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Russia's Medvedev promises 'crueler' measures

MAKHACHKALA, Russia (AP) — President Dmitry Medvedev made a surprise visit Thursday to the violence-wracked southern province of Dagestan, telling police and security forces to use tougher, "more cruel" measures to fight the "scum" responsible for terrorist attacks.

Russia's security chief said some terror suspects had been detained.

Twin suicide bombings in Moscow — which Islamic militants from the North Caucasus claim to have carried out — have refocused attention on the violence that for years has been confined to Russia's predominantly Muslim regions. The rush-hour attacks Monday on the Moscow subway killed 39 people and left nearly 90 hospitalized.

On Wednesday, two suicide bombings in Dagestan killed 12 people, including nine policemen, a frequent target of attacks in part because they represent Russian authority. Another explosion Thursday killed two suspected militants and wounded a third in Dagestan near the border with Chechnya. Police said the men may have been transporting a makeshift bomb.

Medvedev on Thursday copied the style of Russia's powerful prime minister, Vladimir Putin, both in his dress — a black T-shirt under a black suit coat — and his rough language in ordering that much more be done to stop the attacks.

"The measures to fight terrorism should be expanded, they should be more effective, more harsh, more cruel, if you please," he told federal and local officials in a televised meeting.

Funerals were held Thursday at four Moscow cemeteries for some of the subway victims. At the Khovanskoye cemetery, the family, friends and colleagues of Anna Permyakova, a 34-year-old nurse, could not hold back tears as they placed flowers on her open casket. Permyakova had worked in a rehabilitation center and many of her former patients attended the funeral in wheelchairs.

Federal Security Service director Alexander Bortnikov, who joined Medvedev in Dagestan, said the organizers of the Moscow attacks have been identified as "bandits" from the Northern Caucasus and some had been detained. He did not give specific numbers.

"We know the personalities of organizers," Bortnikov said during the meeting. "We have detained a number of people, conducted interrogations, got evidence."

In recent months, police and security forces have killed at least two high-profile Islamic militants, but they have been unable to capture the veteran Chechen militant Doku Umarov, who has claimed responsibility for the Moscow subway attacks.

"We have torn off the heads of the most odious bandits, but clearly this was not enough. In any case, we will find them all and punish them," Medvedev said.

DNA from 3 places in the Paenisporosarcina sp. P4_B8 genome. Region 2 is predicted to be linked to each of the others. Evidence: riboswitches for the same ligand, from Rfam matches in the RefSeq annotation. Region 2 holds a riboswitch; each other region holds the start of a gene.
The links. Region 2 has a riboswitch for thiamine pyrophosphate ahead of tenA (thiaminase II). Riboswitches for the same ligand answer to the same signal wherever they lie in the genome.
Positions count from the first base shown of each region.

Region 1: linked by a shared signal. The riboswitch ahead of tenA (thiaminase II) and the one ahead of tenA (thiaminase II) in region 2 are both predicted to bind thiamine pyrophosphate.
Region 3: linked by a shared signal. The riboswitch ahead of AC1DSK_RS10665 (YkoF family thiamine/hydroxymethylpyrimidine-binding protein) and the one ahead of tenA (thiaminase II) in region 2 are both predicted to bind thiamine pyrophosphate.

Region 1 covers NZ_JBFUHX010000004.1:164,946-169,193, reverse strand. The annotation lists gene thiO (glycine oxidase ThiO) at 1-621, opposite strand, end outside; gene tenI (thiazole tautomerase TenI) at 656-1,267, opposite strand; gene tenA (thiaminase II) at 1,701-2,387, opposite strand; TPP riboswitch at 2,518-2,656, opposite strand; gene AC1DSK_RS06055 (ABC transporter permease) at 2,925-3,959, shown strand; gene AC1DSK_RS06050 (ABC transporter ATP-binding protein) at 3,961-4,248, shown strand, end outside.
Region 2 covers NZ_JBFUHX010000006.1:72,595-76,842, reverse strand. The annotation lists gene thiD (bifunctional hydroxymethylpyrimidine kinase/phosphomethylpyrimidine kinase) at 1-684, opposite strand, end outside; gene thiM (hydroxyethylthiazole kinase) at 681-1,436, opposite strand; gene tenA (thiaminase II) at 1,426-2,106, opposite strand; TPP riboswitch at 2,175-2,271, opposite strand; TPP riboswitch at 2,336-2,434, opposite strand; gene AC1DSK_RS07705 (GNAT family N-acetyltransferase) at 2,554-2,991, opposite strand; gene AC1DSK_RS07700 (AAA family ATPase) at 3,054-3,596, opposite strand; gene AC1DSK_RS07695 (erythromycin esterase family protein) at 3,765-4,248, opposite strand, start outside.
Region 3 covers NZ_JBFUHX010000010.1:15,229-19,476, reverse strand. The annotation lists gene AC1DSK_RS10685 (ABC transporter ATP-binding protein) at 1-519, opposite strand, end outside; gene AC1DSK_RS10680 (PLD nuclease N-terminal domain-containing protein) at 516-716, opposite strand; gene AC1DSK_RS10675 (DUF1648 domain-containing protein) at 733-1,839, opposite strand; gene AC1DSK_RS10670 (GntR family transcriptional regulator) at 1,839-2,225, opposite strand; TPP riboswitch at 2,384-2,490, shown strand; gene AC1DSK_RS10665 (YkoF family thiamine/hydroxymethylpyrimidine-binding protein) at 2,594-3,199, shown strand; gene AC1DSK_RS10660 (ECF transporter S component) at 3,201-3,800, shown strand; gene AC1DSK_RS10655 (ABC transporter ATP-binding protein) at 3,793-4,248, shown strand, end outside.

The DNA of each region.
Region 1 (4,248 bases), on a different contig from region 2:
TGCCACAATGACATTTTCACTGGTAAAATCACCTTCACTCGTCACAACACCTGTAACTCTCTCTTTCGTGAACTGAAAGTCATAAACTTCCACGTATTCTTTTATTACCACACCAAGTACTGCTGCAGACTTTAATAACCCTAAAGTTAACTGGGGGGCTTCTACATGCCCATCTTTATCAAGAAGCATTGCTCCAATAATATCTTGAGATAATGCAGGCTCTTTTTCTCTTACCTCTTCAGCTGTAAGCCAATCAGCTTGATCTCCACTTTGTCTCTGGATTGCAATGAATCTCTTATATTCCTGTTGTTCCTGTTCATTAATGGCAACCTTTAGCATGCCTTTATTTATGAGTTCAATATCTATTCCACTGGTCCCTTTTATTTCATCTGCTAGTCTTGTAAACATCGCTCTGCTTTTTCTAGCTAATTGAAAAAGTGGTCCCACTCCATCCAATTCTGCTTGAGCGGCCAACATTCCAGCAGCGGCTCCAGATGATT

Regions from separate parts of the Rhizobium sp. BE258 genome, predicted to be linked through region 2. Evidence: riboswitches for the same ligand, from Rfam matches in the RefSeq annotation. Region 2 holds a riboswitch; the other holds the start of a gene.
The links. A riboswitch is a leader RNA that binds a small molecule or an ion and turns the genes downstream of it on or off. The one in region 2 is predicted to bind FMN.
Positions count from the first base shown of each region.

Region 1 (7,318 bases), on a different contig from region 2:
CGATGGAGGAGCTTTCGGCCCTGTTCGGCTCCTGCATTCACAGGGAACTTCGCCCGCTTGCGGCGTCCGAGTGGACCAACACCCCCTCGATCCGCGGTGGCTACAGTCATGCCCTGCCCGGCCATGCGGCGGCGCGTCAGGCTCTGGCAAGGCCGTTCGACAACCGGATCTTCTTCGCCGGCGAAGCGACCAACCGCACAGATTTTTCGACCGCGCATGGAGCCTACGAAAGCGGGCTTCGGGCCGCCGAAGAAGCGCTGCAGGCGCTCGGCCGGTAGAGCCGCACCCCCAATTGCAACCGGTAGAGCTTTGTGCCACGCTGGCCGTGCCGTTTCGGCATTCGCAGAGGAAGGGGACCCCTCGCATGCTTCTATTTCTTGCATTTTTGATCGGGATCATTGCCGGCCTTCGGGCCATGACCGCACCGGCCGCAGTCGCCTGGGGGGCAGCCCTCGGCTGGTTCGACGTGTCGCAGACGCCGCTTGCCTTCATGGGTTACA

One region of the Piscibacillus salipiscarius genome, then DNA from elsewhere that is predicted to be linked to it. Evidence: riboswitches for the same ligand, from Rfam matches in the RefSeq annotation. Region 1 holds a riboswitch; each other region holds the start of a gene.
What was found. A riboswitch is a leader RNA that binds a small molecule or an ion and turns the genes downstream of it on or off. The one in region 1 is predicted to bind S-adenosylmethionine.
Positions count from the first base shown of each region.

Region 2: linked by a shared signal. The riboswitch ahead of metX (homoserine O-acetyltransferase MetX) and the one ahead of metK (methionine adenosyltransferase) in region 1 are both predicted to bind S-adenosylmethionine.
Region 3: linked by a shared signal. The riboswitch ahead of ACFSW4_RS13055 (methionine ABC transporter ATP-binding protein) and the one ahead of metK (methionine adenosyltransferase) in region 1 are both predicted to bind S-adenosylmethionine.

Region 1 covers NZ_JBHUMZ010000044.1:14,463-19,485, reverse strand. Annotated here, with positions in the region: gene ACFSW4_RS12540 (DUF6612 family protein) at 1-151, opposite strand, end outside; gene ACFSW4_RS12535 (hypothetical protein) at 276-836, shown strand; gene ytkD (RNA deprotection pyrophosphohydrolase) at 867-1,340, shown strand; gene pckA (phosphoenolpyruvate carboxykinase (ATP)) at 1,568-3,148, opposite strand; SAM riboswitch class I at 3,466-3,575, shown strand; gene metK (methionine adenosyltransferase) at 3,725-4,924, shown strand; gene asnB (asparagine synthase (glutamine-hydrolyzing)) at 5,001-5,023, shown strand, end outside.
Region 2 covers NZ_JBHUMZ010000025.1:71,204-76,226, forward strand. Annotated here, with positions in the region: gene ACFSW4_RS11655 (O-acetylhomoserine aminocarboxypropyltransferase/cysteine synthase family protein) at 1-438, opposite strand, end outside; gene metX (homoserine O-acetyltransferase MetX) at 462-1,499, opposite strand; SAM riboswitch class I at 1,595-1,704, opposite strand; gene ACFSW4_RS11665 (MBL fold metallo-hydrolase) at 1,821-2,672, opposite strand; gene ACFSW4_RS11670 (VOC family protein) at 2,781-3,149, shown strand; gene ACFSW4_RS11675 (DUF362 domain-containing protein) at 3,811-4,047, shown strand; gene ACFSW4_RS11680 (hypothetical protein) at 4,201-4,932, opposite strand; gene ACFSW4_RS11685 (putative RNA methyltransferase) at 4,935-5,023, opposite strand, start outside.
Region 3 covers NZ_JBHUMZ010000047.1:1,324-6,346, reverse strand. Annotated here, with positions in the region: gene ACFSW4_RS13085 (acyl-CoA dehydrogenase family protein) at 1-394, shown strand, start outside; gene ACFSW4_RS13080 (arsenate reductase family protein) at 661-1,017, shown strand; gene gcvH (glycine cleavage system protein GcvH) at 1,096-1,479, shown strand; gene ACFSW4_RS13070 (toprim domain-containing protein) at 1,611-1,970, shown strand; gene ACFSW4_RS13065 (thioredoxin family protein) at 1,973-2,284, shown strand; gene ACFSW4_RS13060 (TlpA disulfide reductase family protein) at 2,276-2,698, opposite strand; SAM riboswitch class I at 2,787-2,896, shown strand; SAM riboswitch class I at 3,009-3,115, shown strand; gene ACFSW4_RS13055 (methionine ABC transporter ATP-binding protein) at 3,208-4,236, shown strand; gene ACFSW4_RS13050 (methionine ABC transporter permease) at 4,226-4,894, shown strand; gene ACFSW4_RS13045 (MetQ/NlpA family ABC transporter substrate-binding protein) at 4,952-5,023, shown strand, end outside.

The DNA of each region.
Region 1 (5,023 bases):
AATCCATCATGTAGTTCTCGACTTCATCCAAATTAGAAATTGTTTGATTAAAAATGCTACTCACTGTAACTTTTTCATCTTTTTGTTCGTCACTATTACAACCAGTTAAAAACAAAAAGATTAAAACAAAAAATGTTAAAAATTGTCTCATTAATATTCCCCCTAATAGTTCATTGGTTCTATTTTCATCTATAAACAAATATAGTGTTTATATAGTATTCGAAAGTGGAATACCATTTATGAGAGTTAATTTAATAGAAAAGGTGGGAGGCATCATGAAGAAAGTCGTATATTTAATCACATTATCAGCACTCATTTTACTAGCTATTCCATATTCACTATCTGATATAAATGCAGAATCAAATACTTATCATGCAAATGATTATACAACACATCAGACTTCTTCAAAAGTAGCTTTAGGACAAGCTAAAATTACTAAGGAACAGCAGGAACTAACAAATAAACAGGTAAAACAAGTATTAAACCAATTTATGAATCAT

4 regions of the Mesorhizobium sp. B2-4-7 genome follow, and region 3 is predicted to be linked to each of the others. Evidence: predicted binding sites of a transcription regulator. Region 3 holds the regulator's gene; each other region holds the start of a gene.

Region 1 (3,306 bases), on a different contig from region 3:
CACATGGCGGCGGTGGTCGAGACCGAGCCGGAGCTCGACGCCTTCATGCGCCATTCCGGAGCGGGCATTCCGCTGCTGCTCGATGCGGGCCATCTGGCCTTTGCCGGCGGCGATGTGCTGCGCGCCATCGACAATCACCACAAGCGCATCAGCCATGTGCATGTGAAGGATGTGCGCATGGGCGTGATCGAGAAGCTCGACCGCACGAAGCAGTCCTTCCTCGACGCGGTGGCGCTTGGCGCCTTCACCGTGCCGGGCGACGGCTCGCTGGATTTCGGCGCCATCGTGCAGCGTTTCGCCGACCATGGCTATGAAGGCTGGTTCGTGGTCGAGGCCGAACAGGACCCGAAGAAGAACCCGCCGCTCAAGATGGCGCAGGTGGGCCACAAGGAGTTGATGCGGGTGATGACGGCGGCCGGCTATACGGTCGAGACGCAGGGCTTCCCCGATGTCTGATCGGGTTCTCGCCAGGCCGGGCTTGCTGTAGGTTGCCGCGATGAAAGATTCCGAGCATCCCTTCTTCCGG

But the president also warned officials that they must avoid aggravating deeply ingrained prejudices.

"People who live here in the Caucasus are citizens of Russia, not people of Caucasus origin. It's not a foreign province, it's our country," he added.

Umarov, who leads Islamic militants in Chechnya and throughout the North Caucasus, said the Moscow subway bombings were revenge for the killing of civilians by Russian security forces.

"Any politician, any journalist who accuses me of terrorism only makes me laugh, causes me to grin. I have not heard anyone accuse Putin of terrorism for the murder of civilians who were killed on his orders," Umarov said in a video posted Wednesday on kavkazcenter.com, a Web site used by rebels.

Umarov seemed to be taunting Putin, who had just vowed to "drag out of the sewer" the terrorists who plotted the subway attacks.

Umarov, 45, fought Russian forces in both separatist wars in Chechnya of the past 15 years. Shortly after taking over the leadership of the rebel movement in 2006, he announced a change of tactics. Instead of struggling for Chechen independence, the militants would seek to create an Islamic state across the North Caucasus. Umarov declared himself the emir, or military leader, of a Caucasus Emirate. He is believed to receive financial support from al-Qaida.

"In many ways, our North Caucasus has followed the path of the Middle East and North Africa, where nationalism as opposition to the West has been replaced with an Islamism that denies the West altogether," said Sergei Markedonov of the Moscow-based Institute for Political and Military Analysis.

This policy, however, led to a split with other Chechen rebel leaders — including Akhmed Zakayev, who now lives in London — and it is unclear how much power Umarov wields over North Caucasus militants.

Zakayev on Thursday denounced the subway bombings as a "monstrous crime" and said that Umarov has "deprived himself of the right to make any political demands or talk about morals."

He added, however, that Umarov is a product of 15 years of fighting in Chechnya.

"Violence produces violence," Zakayev said in an interview with Associated Press Television News. "A huge state can't terrorize the population for 15 years without a backlash. People involved in that suffer a shift in their psychology."

Zakayev said that Umarov has the loyalty of his band of fighters but no broad public following in the Caucasus.

Vladimir Bobrovnikov, an independent expert on the North Caucasus, also described Umarov as a "marginal figure," who rose to power only after his more talented rivals were killed or fled the region.

The terrorist attacks in the North Caucasus are believed to be motivated not only by radical Islam but in some cases by a desire for personal revenge against police and security forces, who have been accused of killings, kidnappings and torture. The heavy-handed tactics have served to swell the ranks of Islamic militants.

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Associated Press Writers Mansur Mirovalev and Lynn Berry in Moscow and Tobie Mathew in London contributed to this report.